Multiple Sclerosis (MS)

Inflammatory and Immune System, Neurological

Multiple Sclerosis (MS) is a neurologic disorder that occurs when the immune system attacks the nerves of the central nervous system (CNS) that consists of the brain and spinal cord1. In MS, the immune system breaks down the myelin sheath, a protective layer that encapsulates the nerves of the body’s nervous system. Nerves send electrical signals to and from the brain through the spinal cord. Myelin allows these signals to travel rapidly and efficiently along the pathway of nerve cells. Unfortunately, when the myelin sheath is attacked by the immune system, the signals are weakened or blocked completely causing abnormal functioning of the brain and spinal cord. A person with MS will initially experience numbness or tingling in the limbs, generalized weakness, bladder or bowel problems, and visual disturbances. MS usually occurs in adults between the ages of 30-50 and women are diagnosed two to three times more often than men.

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Symptoms

Multiple sclerosis means hardening of scar tissue in multiple areas of the body. The immune system’s attack on the myelin sheath surrounding nerve cells causes inflammation that leads to scar tissue formation. This scar tissue, called plaques or lesions by physicians, affects multiple areas of the nervous system including2.

  • optic nerves
  • the cerebellum (controls balance and coordination of movement)
  • spinal cord
  • white matter in a few regions of the brain
  • brain stem

The development of lesions breaks down the nerve fibers and slows down the action of electrical impulses. The degeneration of nerve cells greatly affects the ability of the body to carry out important functions and causes a variety of symptoms:

  • Bladder problems –Loss of bladder control is an early sign of MS
  • Bowel problems –Constipation and bowel incontinence
  • Dizziness and vertigo
  • Emotional changes and depression
  • Fatigue
  • Learning and memory problems – Difficulties in concentration, learning, and planning
  • Lhermitte’s sign – A sudden sensation (similar to an electric shock) that travels down the back of the neck and into the spine that can radiate out into the arms and legs.
  • Motor difficulties
  • Muscle weakness
  • Pain – Neuropathic pain caused by nerve damage and muscle pain caused by weakness and stiffness
  • Sexual dysfunction
  • Muscle spasms – Nhis is an early sign of MS due to the damage of nerve fibers along the spinal cord that can cause painful muscle spasms throughout the body
  • Tremor
  • Vision problems

Types

According to the National MS Society Advisory Committee on Clinical Trials in MS, there are four main types of multiple sclerosis.3These types are classified according to the phase and the severity of disease progression.4

  1. Clinically isolated syndrome (CIS). CIS is the first clinical presentation of MS-like symptoms caused by nerve inflammation and demyelination that lasts longer than 24 hours. In these cases, patients may present with vision problems, numbness or tingling in their limbs, or difficulty with balance and/or walking. Some patients diagnosed with CIS may not experience any other episodes of symptoms or they may progress into multiple sclerosis in time.
  1. Relapsing-remitting MS (RRMS). RRMS is defined by the return of MS symptoms for the second time or the appearance of new symptoms. Because the disease has progressed, patients experience symptoms in different areas of the body dependent on where the inflammatory attacks are occurring. These attacks are often followed by periods of recovery (remissions) that are partial or complete.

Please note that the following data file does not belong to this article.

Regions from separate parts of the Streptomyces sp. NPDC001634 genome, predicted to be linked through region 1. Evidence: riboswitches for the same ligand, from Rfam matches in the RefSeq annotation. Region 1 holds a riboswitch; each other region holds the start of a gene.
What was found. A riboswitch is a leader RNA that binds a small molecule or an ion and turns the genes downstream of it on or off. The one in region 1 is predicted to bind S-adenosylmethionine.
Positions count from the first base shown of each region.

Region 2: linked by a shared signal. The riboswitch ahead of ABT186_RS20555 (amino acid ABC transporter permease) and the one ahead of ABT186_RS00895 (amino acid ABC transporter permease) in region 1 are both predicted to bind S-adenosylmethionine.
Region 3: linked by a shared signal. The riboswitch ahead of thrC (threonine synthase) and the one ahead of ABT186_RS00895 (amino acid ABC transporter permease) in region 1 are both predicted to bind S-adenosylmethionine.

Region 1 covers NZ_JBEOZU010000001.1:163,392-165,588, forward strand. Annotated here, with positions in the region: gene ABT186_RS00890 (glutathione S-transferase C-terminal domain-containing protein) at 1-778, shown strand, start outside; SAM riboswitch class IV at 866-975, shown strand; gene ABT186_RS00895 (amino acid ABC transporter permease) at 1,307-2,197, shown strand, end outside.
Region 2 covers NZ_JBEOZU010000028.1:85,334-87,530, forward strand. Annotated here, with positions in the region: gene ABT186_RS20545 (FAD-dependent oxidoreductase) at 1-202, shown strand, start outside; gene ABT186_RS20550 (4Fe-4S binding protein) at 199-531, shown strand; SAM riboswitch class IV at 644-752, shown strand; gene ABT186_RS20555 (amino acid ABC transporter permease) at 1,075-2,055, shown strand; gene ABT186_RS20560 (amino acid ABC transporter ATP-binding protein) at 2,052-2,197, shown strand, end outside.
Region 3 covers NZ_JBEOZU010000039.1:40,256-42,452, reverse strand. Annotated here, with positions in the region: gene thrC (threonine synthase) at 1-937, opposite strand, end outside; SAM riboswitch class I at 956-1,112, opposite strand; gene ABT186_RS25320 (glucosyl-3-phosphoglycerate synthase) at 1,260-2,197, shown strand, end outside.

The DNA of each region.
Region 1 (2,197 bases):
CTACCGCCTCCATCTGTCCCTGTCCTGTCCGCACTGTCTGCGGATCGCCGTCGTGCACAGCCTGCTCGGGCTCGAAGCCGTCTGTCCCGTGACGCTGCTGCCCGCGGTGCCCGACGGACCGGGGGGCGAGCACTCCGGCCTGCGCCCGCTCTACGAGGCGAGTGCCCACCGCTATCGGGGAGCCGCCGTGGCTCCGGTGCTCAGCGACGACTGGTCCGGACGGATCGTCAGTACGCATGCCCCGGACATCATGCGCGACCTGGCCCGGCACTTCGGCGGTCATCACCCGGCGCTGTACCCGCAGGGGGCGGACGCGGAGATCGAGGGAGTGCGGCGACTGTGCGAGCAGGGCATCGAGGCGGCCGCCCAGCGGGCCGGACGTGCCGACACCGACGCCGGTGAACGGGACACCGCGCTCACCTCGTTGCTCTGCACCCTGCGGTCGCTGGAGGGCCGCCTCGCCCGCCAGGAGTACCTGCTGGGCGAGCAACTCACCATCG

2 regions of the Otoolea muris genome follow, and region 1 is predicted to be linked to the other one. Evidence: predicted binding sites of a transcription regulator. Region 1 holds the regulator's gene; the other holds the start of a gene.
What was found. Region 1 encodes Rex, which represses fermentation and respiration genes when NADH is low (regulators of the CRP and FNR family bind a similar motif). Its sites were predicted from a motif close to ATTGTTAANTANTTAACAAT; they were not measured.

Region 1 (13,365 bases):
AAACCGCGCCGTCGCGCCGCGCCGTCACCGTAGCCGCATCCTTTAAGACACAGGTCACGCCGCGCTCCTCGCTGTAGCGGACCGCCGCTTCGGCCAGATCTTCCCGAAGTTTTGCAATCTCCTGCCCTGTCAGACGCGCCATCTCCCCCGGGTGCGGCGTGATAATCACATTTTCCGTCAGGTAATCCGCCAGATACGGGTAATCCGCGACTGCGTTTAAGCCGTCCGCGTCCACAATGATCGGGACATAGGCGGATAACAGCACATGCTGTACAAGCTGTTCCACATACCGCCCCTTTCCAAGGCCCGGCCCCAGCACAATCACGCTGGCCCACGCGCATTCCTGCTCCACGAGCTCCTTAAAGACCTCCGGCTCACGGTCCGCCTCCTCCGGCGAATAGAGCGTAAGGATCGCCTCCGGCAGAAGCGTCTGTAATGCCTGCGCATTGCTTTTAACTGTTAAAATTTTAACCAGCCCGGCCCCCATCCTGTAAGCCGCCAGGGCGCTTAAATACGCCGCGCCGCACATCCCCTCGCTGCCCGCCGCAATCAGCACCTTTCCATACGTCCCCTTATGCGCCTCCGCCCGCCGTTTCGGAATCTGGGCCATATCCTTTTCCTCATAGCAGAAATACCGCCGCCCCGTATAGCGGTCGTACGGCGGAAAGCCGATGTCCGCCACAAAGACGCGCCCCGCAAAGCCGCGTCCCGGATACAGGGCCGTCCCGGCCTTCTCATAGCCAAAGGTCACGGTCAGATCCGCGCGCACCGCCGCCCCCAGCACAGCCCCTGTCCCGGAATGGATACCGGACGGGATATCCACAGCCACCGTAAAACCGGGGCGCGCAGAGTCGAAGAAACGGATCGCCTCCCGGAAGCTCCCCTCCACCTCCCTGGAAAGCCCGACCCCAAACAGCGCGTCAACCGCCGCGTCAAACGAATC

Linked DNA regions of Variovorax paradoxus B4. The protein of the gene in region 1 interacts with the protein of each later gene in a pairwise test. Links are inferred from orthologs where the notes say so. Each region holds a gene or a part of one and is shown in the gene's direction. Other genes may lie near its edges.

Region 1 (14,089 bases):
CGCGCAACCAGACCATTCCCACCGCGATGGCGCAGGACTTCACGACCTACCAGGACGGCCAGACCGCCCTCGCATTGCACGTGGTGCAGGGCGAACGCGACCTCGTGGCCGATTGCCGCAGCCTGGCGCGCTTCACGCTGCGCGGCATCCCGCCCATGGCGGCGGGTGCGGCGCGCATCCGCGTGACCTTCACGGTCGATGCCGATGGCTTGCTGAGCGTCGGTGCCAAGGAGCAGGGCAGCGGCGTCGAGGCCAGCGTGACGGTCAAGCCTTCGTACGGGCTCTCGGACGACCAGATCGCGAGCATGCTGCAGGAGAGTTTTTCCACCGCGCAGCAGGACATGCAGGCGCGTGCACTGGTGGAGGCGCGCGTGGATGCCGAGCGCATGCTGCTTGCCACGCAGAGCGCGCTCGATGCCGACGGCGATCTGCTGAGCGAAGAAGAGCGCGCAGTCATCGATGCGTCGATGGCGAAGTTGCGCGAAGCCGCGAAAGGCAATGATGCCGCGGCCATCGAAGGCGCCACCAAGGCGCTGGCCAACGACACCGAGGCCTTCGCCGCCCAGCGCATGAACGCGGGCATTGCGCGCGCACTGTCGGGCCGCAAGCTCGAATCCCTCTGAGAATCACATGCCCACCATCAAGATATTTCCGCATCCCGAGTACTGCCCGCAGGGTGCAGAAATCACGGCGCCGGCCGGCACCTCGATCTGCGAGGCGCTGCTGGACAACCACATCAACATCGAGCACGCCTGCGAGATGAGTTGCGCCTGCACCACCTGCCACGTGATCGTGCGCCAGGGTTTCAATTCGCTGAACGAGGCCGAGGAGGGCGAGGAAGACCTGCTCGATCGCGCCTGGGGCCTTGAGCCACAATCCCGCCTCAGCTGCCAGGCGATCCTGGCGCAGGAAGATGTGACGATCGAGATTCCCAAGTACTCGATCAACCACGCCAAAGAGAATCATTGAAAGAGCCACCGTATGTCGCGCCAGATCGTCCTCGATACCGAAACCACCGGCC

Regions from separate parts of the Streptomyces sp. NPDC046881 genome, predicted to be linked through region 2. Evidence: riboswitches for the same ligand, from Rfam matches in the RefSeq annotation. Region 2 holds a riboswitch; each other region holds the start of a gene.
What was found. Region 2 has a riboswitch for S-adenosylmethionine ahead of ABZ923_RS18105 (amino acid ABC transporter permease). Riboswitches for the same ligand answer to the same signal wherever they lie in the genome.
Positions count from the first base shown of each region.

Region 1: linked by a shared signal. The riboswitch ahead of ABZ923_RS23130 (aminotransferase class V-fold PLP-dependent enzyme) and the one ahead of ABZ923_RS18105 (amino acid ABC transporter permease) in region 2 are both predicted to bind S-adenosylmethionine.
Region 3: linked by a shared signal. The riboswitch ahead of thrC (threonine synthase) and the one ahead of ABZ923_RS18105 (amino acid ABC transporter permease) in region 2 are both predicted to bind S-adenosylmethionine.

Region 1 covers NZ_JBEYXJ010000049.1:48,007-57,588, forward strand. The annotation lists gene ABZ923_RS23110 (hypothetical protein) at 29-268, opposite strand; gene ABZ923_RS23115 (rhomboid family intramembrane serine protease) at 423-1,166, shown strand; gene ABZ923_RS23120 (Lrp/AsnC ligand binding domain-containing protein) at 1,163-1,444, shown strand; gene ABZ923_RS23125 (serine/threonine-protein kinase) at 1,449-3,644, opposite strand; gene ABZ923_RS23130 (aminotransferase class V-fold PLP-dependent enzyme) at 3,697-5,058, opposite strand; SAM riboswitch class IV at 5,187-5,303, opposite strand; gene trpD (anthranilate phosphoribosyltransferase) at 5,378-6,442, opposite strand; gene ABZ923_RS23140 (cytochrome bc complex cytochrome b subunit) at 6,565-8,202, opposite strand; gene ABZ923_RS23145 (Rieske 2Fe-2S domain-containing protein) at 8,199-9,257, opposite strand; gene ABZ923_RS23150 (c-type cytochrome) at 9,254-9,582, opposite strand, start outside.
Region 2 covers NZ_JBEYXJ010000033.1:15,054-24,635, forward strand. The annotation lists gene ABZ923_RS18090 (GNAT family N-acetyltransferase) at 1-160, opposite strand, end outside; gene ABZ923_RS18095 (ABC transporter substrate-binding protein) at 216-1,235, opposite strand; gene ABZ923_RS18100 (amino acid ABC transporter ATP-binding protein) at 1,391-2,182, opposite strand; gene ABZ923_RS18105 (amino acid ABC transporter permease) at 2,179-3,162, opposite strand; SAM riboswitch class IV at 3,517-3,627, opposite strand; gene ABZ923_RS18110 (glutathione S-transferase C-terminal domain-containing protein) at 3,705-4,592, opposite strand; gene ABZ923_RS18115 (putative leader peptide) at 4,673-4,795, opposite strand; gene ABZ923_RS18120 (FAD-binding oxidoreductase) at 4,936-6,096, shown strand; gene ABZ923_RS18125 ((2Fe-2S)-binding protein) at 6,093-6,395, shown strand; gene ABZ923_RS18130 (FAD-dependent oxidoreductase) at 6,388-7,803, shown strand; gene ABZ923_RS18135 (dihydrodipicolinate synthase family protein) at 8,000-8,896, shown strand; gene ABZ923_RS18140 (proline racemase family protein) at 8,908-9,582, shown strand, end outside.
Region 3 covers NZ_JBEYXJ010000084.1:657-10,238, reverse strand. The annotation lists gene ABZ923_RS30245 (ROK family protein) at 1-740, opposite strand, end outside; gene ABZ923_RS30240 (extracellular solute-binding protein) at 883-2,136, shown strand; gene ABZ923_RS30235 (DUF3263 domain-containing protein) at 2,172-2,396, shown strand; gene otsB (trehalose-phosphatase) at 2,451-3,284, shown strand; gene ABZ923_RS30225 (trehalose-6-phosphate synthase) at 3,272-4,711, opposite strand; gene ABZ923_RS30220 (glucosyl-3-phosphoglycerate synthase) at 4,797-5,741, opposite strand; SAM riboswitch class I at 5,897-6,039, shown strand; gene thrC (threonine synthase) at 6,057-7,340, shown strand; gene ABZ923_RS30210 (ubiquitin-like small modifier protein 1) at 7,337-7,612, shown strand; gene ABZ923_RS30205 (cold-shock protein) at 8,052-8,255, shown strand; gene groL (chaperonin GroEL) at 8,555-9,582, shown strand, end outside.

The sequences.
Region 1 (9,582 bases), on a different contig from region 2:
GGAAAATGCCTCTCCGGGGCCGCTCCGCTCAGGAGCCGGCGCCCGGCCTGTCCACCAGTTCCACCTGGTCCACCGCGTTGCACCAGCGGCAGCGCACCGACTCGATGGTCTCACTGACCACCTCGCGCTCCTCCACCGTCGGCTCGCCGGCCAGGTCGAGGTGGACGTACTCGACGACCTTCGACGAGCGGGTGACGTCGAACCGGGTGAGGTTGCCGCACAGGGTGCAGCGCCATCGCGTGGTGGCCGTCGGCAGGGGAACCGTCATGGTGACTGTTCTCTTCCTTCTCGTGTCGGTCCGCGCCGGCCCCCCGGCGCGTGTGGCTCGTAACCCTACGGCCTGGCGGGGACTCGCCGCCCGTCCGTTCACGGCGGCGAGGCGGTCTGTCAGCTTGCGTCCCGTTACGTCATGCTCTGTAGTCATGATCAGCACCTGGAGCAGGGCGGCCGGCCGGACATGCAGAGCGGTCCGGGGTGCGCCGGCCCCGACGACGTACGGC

1. Secondary progressive MS (SPMS). Patients diagnosed with SPMS have a history of worsening symptoms with a clear progression of nervous system damage. In SPMS, there may be times of remission or lessening of symptoms or times when the disease is active or not active.
  1. Primary progressive MS (PPMS). PPMS is characterized by little to no periods of remission and progressively worsening symptoms. These symptoms are caused by nerve damage as opposed to inflammation of the nerve fibers.

Risk Factors

  • Sex – women are two to three times more likely to have multiple sclerosis (RRMS) than men.
  • Smoking – smokers are at increased risk of developing MS and rapidly progress to worse stages.
  • Vitamin D deficiency – low levels of Vitamin D have been associated with a higher risk of MS.
  • Genetics – close relatives of people with MS have an increased risk of developing the disease.
  • Viral infections – viruses like Epstein-Barr, mononucleosis, and herpes type viruses have been linked to MS.
  • Climate – people living in New Zealand, Northern United States, Canada, and Northern Europe show an increased tendency of getting MS.
  • Co-existing conditions – people with auto-immune diseases like type 1 diabetes, thyroid disease, and psoriasis have a small increased risk of developing MS.

Diagnosis

The signs and symptoms of MS mimic a host of other conditions, including Lyme disease, syphilis, and hereditary diseases. Your healthcare provider will rule out these conditions that “look like” MS using a differential diagnosis. After taking a complete medical history and thorough physical examination, your physician will run the following tests to confirm the diagnosis6.

Blood tests

There are no specific blood tests for MS. Instead, your physician will order a blood panel to eliminate other diseases or imbalances in your body that are causing MS-like symptoms.

Lumbar puncture

A diagnostic lumbar puncture is advised in all patients who are suspected of having MS. In this test, your healthcare provider will take a small sample of cerebrospinal fluid out of your spinal cord using a needle. You may be worried about the pain involved. Thankfully, you will be first given a local anesthetic and you will feel the pressure sensation of the needle going in as well as a sting. The procedure takes between 30-45 minutes. The signs of MS that your physician is looking for are elevated antibodies related to MS.